Bank of Ireland raised €750m through a senior unsecured bond at a yield of 1.273%.
The issue was four times oversubscribed, with total demand reaching €3.2bn from roughly 250 different institutional investors.
The yield represented a significant tightening on a similar €750m five-year unsecured bond issued in January, which had a yield of 3.337%.
The credit markets have become much more attractive for sovereigns and corporates over the past number of months following the announcement by the ECB that it will embark on a €1.1trn programme of quantitative easing later this month.
Bank of Ireland has also been supported by a stronger than expected recovery. Last week, it announced a €921m profit for 2014, well ahead of analyst expectations. Davy Stockbrokers yesterday said it does not expect Bank of Ireland to encounter any problems in redeeming €1.3bn of preference shares next year.
The bank could also start paying dividends from 2017 onwards, it added. Last year, the Government sold €1.3bn of preference shares it held in Bank of Ireland. These shares, which are now held by third-party investors, carry a coupon of 10.25%.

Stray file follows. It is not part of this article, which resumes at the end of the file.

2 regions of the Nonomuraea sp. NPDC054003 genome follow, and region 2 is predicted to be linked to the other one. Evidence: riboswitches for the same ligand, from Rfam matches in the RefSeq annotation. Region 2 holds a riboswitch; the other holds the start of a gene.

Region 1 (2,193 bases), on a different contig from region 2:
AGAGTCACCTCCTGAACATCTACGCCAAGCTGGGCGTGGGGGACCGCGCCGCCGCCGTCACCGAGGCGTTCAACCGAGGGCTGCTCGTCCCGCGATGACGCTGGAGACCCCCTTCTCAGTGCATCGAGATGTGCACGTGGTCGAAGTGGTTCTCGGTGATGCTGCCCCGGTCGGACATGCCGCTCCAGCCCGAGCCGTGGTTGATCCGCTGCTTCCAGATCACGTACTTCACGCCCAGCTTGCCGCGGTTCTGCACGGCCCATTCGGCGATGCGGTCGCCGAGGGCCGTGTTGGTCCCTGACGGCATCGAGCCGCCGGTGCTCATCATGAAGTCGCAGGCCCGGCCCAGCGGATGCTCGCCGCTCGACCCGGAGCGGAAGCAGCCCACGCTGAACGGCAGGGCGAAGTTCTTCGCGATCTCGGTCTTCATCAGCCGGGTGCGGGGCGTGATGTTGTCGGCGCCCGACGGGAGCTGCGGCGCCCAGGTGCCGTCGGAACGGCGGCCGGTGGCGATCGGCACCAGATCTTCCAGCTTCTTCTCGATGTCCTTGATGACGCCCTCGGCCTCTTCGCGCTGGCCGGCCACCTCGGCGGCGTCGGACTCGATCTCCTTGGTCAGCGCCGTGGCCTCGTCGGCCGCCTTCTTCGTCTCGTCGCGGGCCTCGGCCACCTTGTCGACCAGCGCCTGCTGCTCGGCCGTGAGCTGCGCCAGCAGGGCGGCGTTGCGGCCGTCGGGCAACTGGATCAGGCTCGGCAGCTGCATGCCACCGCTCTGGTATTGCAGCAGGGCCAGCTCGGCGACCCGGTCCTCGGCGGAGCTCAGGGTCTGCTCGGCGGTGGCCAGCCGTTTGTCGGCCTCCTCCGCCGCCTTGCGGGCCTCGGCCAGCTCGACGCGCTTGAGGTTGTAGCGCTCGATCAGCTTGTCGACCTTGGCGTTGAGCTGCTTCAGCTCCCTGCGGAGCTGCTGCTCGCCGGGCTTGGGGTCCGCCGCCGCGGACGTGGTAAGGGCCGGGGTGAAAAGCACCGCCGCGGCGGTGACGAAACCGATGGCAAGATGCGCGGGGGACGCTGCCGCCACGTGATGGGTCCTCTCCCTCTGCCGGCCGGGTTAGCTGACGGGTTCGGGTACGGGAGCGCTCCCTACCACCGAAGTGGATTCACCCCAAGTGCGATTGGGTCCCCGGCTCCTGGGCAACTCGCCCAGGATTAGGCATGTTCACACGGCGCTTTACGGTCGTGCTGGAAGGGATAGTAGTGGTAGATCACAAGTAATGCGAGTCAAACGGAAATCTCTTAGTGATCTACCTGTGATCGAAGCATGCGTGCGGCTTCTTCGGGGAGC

Bank of Ireland also has €1.6bn of contingent convertible notes which carry a coupon of 10%. Both are an “inefficient form of capital”, said Davy.
It expects Bank of Ireland to issue additional Tier 1 and subordinated debt to replace the preference shares and the contingent convertible notes.
Bank of Ireland currently has a core Tier 1 capital ratio of 9.3% excluding the preference shares, which is well within regulatory requirements. The 2014 results also revealed a 50% increase in new lending to €10bn and an increase in the net interest margin.
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